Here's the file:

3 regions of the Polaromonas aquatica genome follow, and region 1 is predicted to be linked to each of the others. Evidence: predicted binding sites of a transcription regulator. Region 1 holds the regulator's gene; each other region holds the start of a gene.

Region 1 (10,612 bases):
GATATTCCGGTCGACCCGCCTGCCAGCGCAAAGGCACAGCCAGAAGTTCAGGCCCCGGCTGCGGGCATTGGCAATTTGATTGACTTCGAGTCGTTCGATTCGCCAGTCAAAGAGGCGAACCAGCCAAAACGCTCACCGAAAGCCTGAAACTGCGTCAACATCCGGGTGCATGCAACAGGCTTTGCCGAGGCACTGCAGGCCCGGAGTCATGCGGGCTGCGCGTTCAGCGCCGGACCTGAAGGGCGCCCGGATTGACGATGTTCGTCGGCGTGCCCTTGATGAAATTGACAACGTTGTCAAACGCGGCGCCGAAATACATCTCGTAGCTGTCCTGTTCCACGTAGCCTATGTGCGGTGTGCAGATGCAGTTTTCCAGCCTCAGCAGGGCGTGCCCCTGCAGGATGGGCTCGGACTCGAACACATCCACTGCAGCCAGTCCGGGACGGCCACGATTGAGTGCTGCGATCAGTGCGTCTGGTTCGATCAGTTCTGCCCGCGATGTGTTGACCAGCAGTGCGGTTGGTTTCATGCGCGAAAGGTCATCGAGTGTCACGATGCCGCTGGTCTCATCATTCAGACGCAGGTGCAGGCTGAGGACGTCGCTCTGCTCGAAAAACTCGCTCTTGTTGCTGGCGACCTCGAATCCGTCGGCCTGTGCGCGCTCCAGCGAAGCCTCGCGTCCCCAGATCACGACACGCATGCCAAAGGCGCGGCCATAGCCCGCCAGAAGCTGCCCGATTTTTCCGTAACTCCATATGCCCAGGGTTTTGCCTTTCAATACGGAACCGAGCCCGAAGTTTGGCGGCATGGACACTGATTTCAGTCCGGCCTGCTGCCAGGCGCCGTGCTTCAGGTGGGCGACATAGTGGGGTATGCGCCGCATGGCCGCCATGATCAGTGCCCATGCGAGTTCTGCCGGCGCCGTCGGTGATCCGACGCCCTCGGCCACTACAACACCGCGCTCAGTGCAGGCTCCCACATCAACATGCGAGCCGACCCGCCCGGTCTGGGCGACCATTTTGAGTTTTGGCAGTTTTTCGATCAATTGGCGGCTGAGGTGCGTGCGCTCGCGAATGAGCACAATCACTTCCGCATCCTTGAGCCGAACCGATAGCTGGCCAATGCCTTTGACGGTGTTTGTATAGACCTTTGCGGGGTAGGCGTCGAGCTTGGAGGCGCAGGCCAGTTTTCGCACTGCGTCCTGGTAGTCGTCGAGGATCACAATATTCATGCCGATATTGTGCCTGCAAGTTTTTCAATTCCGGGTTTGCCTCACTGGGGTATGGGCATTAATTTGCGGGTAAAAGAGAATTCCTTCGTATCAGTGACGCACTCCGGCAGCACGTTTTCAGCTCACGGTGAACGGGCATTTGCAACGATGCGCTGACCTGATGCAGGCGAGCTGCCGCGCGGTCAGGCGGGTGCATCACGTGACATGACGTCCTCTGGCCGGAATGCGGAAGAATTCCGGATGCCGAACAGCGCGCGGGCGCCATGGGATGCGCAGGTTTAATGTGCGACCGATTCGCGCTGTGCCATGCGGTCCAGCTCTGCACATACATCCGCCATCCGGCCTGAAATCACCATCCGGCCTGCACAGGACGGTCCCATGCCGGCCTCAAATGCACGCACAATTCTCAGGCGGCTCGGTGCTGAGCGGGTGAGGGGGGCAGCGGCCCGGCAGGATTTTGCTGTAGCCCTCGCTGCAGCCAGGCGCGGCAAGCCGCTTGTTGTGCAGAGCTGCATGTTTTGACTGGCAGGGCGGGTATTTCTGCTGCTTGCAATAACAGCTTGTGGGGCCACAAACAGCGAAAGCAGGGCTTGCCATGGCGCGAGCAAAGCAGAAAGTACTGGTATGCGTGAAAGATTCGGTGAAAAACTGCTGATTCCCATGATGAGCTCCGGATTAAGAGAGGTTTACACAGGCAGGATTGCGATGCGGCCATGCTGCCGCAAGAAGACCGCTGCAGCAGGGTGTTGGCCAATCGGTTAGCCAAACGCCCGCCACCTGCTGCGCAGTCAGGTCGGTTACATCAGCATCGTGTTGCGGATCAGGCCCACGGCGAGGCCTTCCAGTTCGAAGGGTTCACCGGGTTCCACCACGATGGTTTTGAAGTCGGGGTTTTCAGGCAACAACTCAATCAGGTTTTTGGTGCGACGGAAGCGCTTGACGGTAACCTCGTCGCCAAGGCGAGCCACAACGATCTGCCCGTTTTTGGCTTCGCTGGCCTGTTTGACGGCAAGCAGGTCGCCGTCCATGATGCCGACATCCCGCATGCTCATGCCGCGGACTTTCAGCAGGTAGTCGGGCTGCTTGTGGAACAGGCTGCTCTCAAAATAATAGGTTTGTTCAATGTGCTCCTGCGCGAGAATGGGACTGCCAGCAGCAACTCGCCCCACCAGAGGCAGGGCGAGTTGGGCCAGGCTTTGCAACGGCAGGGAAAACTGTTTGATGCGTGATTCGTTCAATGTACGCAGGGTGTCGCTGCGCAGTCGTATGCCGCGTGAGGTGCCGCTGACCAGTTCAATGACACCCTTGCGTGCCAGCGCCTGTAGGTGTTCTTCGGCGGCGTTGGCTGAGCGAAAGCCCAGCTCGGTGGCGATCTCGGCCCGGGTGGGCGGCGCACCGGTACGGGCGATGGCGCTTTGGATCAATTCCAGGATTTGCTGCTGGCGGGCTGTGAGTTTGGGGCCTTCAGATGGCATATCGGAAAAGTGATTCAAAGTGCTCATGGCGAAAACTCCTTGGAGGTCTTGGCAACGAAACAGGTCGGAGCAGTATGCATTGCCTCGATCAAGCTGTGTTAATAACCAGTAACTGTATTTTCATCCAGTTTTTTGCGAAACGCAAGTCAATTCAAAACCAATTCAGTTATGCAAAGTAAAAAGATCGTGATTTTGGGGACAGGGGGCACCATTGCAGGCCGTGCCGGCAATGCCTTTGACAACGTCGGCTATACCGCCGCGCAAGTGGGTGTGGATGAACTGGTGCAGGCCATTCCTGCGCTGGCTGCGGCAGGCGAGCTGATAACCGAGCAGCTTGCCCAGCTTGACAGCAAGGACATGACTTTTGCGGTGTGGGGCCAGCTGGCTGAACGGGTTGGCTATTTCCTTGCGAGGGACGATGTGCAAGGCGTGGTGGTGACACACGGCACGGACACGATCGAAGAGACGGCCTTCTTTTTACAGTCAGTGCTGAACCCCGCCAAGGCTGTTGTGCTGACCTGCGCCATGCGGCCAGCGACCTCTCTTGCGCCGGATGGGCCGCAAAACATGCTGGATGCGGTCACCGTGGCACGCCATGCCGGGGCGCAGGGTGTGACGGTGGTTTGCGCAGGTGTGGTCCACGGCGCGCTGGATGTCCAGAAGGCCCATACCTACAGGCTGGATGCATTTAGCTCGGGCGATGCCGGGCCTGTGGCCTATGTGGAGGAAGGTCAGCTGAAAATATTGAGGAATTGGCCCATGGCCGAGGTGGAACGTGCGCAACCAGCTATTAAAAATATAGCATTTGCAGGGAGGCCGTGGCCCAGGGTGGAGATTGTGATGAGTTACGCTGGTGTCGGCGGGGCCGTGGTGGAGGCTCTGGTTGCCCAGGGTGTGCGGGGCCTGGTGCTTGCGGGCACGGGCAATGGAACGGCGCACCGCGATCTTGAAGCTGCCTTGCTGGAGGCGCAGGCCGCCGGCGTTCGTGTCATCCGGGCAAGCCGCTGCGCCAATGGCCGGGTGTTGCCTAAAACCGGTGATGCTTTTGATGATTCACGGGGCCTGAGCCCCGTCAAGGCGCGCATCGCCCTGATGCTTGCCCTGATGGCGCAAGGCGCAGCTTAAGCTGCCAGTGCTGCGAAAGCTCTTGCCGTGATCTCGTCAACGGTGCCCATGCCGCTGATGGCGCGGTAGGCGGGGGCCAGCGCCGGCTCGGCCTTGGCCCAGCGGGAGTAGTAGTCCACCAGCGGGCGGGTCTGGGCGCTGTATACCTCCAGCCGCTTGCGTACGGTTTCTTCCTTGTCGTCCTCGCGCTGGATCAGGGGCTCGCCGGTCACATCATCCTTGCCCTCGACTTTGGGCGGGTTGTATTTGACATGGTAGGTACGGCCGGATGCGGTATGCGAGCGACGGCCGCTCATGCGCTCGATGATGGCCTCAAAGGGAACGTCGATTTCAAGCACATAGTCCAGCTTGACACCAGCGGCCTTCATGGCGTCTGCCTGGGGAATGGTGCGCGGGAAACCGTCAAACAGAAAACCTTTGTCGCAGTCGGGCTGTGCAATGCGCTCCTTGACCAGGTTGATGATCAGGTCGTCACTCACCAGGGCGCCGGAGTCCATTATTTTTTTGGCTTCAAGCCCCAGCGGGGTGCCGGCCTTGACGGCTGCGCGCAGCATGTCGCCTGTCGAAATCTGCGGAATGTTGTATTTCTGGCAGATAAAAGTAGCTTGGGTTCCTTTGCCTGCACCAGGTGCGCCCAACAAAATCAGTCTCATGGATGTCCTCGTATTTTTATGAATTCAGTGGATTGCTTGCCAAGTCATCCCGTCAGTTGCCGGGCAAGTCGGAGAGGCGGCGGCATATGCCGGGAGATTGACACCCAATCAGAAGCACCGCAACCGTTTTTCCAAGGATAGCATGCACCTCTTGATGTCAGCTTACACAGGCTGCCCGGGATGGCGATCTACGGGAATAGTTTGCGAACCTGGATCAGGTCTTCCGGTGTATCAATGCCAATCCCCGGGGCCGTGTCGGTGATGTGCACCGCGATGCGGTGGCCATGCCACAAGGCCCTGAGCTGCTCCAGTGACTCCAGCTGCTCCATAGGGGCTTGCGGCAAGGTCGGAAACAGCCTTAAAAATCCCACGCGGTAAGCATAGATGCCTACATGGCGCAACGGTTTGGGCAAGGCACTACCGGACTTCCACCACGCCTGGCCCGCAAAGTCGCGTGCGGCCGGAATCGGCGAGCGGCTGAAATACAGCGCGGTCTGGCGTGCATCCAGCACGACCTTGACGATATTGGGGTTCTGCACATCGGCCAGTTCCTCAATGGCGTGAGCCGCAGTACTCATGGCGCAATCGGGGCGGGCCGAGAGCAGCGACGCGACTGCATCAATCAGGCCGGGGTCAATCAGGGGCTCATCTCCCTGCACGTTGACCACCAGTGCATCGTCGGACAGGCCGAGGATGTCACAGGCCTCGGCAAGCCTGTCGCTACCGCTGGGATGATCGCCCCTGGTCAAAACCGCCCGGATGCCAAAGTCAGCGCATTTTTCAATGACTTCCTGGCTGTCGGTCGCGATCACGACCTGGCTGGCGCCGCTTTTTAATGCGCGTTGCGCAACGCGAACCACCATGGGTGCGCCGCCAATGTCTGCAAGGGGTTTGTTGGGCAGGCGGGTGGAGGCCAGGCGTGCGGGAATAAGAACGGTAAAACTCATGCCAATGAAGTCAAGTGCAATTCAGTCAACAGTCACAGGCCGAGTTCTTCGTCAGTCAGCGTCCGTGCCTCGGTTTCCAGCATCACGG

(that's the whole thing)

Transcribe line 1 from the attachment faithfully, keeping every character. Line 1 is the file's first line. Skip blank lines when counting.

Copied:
3 regions of the Polaromonas aquatica genome follow, and region 1 is predicted to be linked to each of the others. Evidence: predicted binding sites of a transcription regulator. Region 1 holds the regulator's gene; each other region holds the start of a gene.